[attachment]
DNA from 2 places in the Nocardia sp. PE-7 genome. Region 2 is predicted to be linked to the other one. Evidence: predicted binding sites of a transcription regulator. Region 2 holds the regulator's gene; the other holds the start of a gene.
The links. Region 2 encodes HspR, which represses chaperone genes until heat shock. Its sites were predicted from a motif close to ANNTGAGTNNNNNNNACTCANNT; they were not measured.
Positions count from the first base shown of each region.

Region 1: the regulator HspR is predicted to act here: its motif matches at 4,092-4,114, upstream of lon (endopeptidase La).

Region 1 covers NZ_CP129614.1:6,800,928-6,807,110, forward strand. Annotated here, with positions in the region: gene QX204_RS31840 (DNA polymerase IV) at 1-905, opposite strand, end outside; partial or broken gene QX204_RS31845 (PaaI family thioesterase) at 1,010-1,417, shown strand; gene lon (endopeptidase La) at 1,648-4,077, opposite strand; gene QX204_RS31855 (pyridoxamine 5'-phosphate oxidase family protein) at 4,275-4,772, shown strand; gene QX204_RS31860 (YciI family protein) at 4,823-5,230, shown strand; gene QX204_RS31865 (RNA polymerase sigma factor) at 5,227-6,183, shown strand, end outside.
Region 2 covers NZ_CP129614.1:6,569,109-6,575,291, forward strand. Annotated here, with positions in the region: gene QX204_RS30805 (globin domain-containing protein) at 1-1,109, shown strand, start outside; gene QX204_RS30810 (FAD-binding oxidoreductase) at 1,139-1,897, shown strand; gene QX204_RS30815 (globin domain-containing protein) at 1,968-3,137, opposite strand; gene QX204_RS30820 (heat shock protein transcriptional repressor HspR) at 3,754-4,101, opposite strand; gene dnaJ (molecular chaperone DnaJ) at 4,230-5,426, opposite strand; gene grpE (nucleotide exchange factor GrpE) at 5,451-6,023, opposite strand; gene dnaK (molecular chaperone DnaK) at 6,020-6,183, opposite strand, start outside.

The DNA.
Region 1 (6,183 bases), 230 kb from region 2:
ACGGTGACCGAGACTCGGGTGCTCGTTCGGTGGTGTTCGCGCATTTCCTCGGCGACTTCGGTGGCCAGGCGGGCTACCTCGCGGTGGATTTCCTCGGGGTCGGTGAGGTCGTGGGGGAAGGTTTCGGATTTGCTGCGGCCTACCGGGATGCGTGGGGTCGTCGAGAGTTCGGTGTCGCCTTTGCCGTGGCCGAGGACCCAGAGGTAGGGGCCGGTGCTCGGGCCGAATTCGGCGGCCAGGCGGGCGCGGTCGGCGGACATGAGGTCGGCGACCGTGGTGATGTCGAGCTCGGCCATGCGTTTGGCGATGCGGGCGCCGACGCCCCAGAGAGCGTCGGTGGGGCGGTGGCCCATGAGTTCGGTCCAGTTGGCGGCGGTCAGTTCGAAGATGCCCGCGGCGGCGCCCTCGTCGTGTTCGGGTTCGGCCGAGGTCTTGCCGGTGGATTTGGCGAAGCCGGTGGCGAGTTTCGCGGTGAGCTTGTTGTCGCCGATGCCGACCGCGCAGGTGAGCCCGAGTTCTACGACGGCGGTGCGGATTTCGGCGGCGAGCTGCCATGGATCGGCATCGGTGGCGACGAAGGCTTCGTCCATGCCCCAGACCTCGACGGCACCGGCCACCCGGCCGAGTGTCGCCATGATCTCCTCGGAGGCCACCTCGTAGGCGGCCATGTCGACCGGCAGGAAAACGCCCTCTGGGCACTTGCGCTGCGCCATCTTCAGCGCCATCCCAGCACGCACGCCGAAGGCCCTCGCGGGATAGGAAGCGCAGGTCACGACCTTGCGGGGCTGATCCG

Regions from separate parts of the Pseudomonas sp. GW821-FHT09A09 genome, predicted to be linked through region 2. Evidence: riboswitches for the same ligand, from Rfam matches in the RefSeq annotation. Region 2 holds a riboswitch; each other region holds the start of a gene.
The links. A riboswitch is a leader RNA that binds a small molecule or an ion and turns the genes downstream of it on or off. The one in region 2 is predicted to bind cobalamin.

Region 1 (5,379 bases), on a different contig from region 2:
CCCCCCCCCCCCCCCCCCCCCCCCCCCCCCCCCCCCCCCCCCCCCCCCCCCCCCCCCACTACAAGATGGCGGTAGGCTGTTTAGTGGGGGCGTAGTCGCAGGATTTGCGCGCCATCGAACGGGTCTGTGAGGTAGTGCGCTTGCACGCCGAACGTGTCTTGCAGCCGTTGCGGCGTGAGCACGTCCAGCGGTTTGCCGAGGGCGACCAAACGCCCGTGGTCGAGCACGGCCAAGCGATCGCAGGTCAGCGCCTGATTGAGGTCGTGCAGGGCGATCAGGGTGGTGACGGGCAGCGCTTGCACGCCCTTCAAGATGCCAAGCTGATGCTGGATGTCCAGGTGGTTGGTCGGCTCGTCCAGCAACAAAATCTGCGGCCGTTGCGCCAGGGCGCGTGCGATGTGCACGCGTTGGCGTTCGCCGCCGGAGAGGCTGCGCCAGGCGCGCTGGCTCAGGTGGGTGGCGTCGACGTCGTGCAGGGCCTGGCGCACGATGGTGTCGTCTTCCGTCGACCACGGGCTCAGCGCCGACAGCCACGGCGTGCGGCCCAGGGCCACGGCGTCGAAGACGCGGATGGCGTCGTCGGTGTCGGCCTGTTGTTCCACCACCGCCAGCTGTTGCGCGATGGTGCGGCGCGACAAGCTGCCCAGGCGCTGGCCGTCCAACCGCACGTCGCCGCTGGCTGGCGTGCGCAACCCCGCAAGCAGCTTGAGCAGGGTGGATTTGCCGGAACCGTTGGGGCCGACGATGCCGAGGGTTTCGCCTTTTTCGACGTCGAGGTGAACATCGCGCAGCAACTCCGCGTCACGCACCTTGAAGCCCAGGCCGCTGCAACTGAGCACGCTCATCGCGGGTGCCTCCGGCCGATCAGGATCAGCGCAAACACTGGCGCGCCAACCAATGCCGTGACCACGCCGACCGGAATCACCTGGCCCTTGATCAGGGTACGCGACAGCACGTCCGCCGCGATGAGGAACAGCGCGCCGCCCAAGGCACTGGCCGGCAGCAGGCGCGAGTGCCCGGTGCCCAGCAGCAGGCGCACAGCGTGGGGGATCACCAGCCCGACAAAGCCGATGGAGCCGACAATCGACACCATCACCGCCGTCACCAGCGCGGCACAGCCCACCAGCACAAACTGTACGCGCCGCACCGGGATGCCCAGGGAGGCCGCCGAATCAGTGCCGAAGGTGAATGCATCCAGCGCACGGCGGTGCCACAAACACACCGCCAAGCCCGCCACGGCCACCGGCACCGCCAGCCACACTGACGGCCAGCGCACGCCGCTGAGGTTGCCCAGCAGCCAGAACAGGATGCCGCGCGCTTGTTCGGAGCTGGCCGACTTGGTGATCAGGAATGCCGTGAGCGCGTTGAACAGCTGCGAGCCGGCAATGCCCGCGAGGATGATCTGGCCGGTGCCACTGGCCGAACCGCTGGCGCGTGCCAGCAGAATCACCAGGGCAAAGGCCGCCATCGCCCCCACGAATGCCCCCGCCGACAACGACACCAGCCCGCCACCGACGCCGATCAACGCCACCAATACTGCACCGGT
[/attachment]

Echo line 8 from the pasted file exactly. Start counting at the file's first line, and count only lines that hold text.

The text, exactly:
Region 1 (6,183 bases), 230 kb from region 2: